If the Shoe (or Whatever) Fits….

I’ve always been fond of magic items that were very much a product of their histories. You know there’s a story, and there are relatively intuitive ways to figure out what that story is. (And not just “Ask the item”, either, even if it does have intelligence or a talkative spirit.) But there’s one element of magic items in many fantasy stories that just doesn’t fit with unique histories, and that element is “One size fits all,” whether by magical resizing or just by having plot-holes woven into the fabric.

Now, it usually doesn’t stretch the suspension of disbelief too far; a suit of armor designed for a D&D elf isn’t going to fit a D&D halfling. But not all Medium humanoids are sized alike. Heck, not all humans are sized alike, as I was reminded to my annoyance tonight when discovering there was only one pair of zipoff pants my size in an entire sporting goods store. And there are a lot of ways to take advantage of potentially inconvenient sizes when dealing with magic items.

One, of course, is to play up the history of specific magic items, particularly in systems and world where the history matters. Original owner was one of those guys whose muscles have muscles? On just about anyone else, the stuff hangs, requiring several layers of padding or a case full of belts to work around. The original recipient was a human child? It should fit anyone about the size of a human child, but it might not fit them well, particularly if they’re built like small adults; I know from personal experience that a youngish girl can shop on the boys’ side with no problem, but once you hit adulthood height may not be a problem but the shape might be. By seeing how the thing fits, or doesn’t, the characters trying it on can intuit what the original owner might have been like.

Similarly, there’s the issue of distinctive patterning; its prior owner probably had her own aesthetics, whether they fit with those of the person now acquiring the gear or not. Color, pattern, material (within reason), style—all of them can tell you something about the person who once wore it.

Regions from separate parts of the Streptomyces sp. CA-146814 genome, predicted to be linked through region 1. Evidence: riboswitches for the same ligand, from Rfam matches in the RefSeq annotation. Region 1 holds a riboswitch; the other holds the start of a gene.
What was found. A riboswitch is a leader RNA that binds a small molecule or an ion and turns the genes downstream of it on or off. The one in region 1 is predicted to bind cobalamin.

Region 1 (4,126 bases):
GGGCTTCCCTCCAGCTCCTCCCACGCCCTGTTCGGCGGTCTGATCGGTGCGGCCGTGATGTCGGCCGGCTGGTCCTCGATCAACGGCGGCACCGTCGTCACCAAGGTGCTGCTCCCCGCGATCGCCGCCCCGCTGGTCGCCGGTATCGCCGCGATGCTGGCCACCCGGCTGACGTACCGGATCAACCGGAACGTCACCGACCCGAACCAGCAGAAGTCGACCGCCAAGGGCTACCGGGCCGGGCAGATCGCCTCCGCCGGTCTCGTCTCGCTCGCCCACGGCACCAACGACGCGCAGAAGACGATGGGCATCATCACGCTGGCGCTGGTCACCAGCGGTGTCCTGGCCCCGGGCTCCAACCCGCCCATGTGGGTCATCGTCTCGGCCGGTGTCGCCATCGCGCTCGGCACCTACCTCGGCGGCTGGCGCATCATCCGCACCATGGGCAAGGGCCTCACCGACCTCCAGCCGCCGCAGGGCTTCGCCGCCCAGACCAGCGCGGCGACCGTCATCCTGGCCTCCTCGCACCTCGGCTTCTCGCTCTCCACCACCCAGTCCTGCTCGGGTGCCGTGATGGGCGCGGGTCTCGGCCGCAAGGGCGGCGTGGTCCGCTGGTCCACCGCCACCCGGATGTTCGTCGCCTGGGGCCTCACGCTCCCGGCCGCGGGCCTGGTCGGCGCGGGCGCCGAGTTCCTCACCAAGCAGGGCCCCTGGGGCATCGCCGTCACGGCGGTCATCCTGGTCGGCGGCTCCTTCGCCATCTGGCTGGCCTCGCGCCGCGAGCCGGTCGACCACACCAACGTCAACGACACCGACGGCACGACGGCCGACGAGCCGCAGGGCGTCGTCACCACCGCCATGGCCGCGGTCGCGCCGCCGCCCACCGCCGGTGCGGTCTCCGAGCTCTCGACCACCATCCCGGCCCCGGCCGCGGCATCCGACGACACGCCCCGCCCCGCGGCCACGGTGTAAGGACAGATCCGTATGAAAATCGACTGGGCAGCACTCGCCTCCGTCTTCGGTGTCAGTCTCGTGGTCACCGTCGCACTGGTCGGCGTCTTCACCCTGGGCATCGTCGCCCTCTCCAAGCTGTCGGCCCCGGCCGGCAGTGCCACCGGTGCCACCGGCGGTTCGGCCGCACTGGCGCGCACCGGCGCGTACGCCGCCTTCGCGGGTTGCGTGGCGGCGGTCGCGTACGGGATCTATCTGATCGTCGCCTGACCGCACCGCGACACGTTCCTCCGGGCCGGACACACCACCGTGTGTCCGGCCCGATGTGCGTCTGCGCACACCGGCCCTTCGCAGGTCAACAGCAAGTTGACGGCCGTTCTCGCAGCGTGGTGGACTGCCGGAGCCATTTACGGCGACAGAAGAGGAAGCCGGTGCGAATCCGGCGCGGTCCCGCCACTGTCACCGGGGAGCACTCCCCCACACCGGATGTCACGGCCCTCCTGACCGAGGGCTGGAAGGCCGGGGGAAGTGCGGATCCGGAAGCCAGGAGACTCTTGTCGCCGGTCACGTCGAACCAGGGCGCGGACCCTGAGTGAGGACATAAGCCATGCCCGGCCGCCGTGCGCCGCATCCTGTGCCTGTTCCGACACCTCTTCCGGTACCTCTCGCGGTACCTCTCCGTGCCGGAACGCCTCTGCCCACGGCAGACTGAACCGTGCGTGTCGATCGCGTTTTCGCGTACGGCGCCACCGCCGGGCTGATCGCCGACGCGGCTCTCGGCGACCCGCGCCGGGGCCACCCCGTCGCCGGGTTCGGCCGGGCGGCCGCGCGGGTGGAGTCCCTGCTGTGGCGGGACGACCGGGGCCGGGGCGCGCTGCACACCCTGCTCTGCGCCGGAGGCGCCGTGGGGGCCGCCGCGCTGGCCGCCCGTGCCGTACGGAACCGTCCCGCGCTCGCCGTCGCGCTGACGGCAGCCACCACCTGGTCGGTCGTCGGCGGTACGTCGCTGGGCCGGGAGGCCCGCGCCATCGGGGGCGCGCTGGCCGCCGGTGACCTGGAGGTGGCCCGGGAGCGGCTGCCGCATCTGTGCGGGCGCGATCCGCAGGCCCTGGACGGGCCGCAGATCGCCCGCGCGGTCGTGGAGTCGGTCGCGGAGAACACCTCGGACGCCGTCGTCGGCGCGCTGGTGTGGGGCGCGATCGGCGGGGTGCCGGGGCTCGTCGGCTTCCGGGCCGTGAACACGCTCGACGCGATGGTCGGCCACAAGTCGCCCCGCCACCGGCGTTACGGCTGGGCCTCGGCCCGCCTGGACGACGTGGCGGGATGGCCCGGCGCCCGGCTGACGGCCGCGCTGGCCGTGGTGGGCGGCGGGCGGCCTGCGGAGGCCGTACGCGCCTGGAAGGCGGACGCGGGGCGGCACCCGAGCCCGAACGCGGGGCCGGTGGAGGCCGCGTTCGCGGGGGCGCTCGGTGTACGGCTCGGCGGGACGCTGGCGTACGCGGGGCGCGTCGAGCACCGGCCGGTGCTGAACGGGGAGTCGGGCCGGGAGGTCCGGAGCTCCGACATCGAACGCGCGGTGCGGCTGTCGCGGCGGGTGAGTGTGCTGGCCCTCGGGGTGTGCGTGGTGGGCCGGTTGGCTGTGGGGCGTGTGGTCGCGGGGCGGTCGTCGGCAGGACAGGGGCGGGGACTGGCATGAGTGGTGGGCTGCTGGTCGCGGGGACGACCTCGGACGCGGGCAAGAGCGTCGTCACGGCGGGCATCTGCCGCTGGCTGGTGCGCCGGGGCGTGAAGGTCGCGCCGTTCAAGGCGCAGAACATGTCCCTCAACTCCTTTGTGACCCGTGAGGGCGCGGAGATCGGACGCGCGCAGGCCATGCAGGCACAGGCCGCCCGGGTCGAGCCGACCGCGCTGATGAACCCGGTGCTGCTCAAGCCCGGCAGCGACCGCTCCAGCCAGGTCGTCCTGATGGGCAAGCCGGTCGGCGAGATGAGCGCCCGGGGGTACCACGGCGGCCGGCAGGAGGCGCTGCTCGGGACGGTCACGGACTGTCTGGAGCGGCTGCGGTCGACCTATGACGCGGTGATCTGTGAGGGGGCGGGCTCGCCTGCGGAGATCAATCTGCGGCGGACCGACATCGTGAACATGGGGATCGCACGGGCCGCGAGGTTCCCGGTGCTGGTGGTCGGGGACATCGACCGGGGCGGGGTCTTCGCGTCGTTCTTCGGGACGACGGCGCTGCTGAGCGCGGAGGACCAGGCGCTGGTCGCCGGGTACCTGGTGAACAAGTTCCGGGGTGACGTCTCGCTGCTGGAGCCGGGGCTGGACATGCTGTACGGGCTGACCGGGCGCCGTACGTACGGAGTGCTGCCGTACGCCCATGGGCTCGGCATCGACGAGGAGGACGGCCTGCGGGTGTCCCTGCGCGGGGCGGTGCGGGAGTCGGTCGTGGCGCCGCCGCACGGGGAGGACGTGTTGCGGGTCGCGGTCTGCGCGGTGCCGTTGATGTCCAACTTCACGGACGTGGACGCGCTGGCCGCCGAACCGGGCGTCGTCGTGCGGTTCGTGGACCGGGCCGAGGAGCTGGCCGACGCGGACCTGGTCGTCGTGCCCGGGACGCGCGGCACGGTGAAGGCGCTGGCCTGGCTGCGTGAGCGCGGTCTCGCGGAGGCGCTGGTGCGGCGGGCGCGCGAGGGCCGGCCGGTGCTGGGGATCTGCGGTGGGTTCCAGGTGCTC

There’s another, subtle GM-specific benefit to thinking about the original sizes of things like armor and magic (or normal) clothing, and that’s if you’re the kind of person who sometimes but not always uses random treasure generation. Want to be able to hint at your players that a piece of loot was specifically chosen for them? Here’s how: when you’re ran-genning things like clothing or armor, include in your random calculations prior owner size, since odds are it’s not going to fit quite as well with any of your PCs. But when you’re designing an item specifically for a certain recipient, or just plain designing it specifically, make it something that fits, whether the individual it fits was its intended user or Definitely Its Old Owner.

I’m sure I don’t need to tell you to try to make the stuff that doesn’t fit perfectly technically wearable anyway. Worst that happens is it looks a little odd; the warrior-woman having to deal with the old-time hero’s armor featuring a fully integrated Codpiece of Compensation, the fellow with a cloak that needs to be folded a bit before being put on, you get the idea. It doesn’t need to be game-destroying to get this kind of flavor across, just interesting and maybe a touch of a challenge.

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